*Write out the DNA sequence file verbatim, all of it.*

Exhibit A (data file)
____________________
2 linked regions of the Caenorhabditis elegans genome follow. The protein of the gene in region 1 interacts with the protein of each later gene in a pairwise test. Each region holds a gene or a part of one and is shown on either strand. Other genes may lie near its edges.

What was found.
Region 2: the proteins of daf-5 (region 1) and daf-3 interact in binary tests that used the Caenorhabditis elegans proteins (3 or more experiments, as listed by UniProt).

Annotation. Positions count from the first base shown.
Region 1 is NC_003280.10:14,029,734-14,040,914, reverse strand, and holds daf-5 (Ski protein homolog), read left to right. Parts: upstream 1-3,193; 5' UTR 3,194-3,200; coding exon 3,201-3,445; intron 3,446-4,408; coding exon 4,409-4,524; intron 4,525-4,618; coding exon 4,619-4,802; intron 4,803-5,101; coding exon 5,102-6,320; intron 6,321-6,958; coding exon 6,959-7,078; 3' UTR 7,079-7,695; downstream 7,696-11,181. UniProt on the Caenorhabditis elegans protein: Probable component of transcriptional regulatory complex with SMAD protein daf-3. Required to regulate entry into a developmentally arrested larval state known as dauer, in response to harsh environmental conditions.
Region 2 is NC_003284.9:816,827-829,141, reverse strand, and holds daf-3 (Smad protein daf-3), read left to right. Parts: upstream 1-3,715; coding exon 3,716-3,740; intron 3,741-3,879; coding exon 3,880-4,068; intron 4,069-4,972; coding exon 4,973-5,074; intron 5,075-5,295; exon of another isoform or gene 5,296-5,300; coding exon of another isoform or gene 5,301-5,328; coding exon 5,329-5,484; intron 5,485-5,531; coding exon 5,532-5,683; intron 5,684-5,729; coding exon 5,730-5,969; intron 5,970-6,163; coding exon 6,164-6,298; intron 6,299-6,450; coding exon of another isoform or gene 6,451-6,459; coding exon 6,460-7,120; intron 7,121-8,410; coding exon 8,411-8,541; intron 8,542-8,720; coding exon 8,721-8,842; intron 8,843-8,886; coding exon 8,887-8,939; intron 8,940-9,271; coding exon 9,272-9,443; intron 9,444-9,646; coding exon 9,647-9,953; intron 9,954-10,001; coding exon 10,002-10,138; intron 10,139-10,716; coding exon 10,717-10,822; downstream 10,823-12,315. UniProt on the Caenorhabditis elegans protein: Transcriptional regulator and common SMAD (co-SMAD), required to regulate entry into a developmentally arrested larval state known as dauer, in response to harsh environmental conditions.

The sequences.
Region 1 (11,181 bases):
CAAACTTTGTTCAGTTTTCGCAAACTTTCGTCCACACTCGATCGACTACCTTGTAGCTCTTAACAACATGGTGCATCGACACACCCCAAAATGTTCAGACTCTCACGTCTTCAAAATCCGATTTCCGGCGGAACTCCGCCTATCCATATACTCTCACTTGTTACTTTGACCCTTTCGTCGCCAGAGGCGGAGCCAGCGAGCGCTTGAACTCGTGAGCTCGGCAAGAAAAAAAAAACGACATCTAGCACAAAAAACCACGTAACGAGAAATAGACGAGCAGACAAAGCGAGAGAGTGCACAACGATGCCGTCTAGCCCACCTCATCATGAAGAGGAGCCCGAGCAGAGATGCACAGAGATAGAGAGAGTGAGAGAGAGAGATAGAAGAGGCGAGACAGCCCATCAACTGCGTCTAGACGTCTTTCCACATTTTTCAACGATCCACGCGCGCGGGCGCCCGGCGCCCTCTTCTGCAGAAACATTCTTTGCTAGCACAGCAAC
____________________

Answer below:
2 linked regions of the Caenorhabditis elegans genome follow. The protein of the gene in region 1 interacts with the protein of each later gene in a pairwise test. Each region holds a gene or a part of one and is shown on either strand. Other genes may lie near its edges.

What was found.
Region 2: the proteins of daf-5 (region 1) and daf-3 interact in binary tests that used the Caenorhabditis elegans proteins (3 or more experiments, as listed by UniProt).

Annotation. Positions count from the first base shown.
Region 1 is NC_003280.10:14,029,734-14,040,914, reverse strand, and holds daf-5 (Ski protein homolog), read left to right. Parts: upstream 1-3,193; 5' UTR 3,194-3,200; coding exon 3,201-3,445; intron 3,446-4,408; coding exon 4,409-4,524; intron 4,525-4,618; coding exon 4,619-4,802; intron 4,803-5,101; coding exon 5,102-6,320; intron 6,321-6,958; coding exon 6,959-7,078; 3' UTR 7,079-7,695; downstream 7,696-11,181. UniProt on the Caenorhabditis elegans protein: Probable component of transcriptional regulatory complex with SMAD protein daf-3. Required to regulate entry into a developmentally arrested larval state known as dauer, in response to harsh environmental conditions.
Region 2 is NC_003284.9:816,827-829,141, reverse strand, and holds daf-3 (Smad protein daf-3), read left to right. Parts: upstream 1-3,715; coding exon 3,716-3,740; intron 3,741-3,879; coding exon 3,880-4,068; intron 4,069-4,972; coding exon 4,973-5,074; intron 5,075-5,295; exon of another isoform or gene 5,296-5,300; coding exon of another isoform or gene 5,301-5,328; coding exon 5,329-5,484; intron 5,485-5,531; coding exon 5,532-5,683; intron 5,684-5,729; coding exon 5,730-5,969; intron 5,970-6,163; coding exon 6,164-6,298; intron 6,299-6,450; coding exon of another isoform or gene 6,451-6,459; coding exon 6,460-7,120; intron 7,121-8,410; coding exon 8,411-8,541; intron 8,542-8,720; coding exon 8,721-8,842; intron 8,843-8,886; coding exon 8,887-8,939; intron 8,940-9,271; coding exon 9,272-9,443; intron 9,444-9,646; coding exon 9,647-9,953; intron 9,954-10,001; coding exon 10,002-10,138; intron 10,139-10,716; coding exon 10,717-10,822; downstream 10,823-12,315. UniProt on the Caenorhabditis elegans protein: Transcriptional regulator and common SMAD (co-SMAD), required to regulate entry into a developmentally arrested larval state known as dauer, in response to harsh environmental conditions.

The sequences.
Region 1 (11,181 bases):
CAAACTTTGTTCAGTTTTCGCAAACTTTCGTCCACACTCGATCGACTACCTTGTAGCTCTTAACAACATGGTGCATCGACACACCCCAAAATGTTCAGACTCTCACGTCTTCAAAATCCGATTTCCGGCGGAACTCCGCCTATCCATATACTCTCACTTGTTACTTTGACCCTTTCGTCGCCAGAGGCGGAGCCAGCGAGCGCTTGAACTCGTGAGCTCGGCAAGAAAAAAAAAACGACATCTAGCACAAAAAACCACGTAACGAGAAATAGACGAGCAGACAAAGCGAGAGAGTGCACAACGATGCCGTCTAGCCCACCTCATCATGAAGAGGAGCCCGAGCAGAGATGCACAGAGATAGAGAGAGTGAGAGAGAGAGATAGAAGAGGCGAGACAGCCCATCAACTGCGTCTAGACGTCTTTCCACATTTTTCAACGATCCACGCGCGCGGGCGCCCGGCGCCCTCTTCTGCAGAAACATTCTTTGCTAGCACAGCAAC